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Reviews Categories | Receivers: General Coverage | Sony ICF-6500W Help

Reviews Summary for Sony ICF-6500W
Sony ICF-6500W Reviews: 5 Average rating: 3.6/5 MSRP: $240
Description: The Sony ICF-6500W digital portable covers five bands: 0.53-1.605, 3.9-10, 11.7-20 and 20-28 MHz plus FM broadcast band. This double conversion portable has an analog dial and a digital display that is accurate to 5 kHz on shortwave. The controls are very intuitive, blending the best of analog and digital technologies. Advanced features include: Mini Headphone Jack, S-Meter, Tone Control, Sensitivity Switch, Carry Strap, FM AFC, BFO for VW/SSB reception, External Antenna terminals, Dial Lock, Dial Lamp, Dial Lamp Switch and two Manual Tuning Rates.
Product is not in production.
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N0TLD Rating: 4/5 Jan 4, 2018 04:01 Send this review to a friend
Solid and fun  Time owned: more than 12 months
I would have given this a 3 rating, as reception is fine but just middle-of-the-road, so to speak... but the fun factor bumps it up to a 4, I think.

What's fun (to me, anyway) is the bandswitching system. It's fairly unique for most portables at the time, certainly for most Sony portables at the time -- like a solid state Zenith TO, the bandswitch turns a display drum to scroll up or down to get to the band you want.

It has a somewhat useless dial light. WHY did so many manufacturers think ONE single bulb placed, un-aimed, in the middle of a radio between the dial and the S meter would be at all adequate? In this case it's pretty dumb, as it doesn't quite illuminate everything, and certainly not evenly.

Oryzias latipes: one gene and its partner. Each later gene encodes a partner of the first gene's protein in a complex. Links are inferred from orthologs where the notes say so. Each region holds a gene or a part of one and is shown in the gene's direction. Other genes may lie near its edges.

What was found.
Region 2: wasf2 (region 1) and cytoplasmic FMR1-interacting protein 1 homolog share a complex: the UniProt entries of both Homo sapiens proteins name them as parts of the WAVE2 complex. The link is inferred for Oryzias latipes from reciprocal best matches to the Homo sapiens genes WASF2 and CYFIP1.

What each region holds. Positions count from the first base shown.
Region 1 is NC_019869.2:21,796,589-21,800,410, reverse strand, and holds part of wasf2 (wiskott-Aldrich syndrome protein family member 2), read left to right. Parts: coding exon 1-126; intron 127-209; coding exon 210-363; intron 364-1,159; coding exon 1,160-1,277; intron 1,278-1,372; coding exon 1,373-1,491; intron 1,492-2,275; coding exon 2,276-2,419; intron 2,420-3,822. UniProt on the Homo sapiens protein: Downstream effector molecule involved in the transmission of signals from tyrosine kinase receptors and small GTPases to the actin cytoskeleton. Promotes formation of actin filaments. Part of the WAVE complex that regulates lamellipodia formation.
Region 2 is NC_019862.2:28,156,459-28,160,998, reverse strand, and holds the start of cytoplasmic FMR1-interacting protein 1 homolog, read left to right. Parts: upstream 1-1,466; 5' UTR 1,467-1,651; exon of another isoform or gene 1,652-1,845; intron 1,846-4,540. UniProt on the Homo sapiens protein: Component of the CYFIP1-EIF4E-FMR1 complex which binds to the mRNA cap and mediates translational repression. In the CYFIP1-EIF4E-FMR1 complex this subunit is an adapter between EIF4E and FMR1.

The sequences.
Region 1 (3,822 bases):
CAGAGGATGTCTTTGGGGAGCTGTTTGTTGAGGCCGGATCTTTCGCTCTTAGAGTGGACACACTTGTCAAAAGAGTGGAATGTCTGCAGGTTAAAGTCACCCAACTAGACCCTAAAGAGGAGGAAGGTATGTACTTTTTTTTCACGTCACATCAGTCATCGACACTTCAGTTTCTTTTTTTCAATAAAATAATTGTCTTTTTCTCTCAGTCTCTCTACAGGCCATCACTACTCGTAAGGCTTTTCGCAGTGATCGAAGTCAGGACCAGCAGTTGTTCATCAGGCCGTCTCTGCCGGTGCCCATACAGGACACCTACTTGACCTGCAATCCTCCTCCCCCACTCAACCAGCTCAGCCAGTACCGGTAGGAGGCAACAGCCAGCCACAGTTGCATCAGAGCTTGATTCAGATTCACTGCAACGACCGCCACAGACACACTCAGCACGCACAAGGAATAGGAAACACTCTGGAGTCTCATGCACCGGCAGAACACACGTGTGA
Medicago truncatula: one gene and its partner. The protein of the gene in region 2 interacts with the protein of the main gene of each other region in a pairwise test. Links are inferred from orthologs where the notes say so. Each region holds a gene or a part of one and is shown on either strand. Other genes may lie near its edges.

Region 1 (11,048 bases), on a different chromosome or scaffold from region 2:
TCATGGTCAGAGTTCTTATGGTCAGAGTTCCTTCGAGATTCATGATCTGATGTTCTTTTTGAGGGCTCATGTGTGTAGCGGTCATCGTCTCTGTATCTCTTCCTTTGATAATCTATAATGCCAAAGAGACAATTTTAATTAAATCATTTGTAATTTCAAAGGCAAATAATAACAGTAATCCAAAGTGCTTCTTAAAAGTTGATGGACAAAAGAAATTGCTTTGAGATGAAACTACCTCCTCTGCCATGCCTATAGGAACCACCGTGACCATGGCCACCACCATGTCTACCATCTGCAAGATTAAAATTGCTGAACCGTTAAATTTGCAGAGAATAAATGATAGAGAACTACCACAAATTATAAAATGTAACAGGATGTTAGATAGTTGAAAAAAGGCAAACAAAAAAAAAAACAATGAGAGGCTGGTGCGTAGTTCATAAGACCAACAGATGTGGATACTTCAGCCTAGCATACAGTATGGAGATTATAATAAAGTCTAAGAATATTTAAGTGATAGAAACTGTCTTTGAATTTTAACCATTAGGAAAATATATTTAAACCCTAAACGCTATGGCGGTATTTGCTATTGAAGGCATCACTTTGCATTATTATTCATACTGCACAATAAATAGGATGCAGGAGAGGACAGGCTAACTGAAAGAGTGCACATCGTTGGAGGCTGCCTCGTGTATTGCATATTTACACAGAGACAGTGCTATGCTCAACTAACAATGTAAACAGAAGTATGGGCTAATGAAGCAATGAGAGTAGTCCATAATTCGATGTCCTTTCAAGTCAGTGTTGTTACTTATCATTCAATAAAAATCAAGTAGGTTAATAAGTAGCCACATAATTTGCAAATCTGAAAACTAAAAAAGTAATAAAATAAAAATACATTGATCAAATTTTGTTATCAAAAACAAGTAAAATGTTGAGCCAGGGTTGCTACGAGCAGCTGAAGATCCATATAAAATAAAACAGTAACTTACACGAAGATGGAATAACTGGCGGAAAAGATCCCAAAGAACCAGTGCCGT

But that's not a big deal, just a quirk of mine.

Performance is on par with most of the portables of its size, price point and era. Like the more modest Panasonic radios of the time, this one has decently sensitive, selective FM, though it doesn't quite capture the closest groups of signals as the Panasonic Command series does very well (RF2200, 2600, etc.).

MW/AM is not as sensitive, and I wouldn't really want to use it for amateur SSB on the HF bands because it is, like others of its era, quite drifty, but SW otherwise is fine, and a 15' to 20' hank of wire clipped to/wrapped around the whip antenna makes it even better. For SW program listening of moderately solid signals it's as good as any radio in it class.

I wouldn't use it for MW DXing, as it is not sensitive enough and a little wide-open in the bandwidth filter department.

But it's a nice radio with a fun display and nice audio, and if you can find one for a reasonable price(less than $100USD or thereabouts) you might have a little fun with it.
JAYMOT Rating: 4/5 Dec 21, 2015 01:16 Send this review to a friend
Pretty good tabletop radio  Time owned: more than 12 months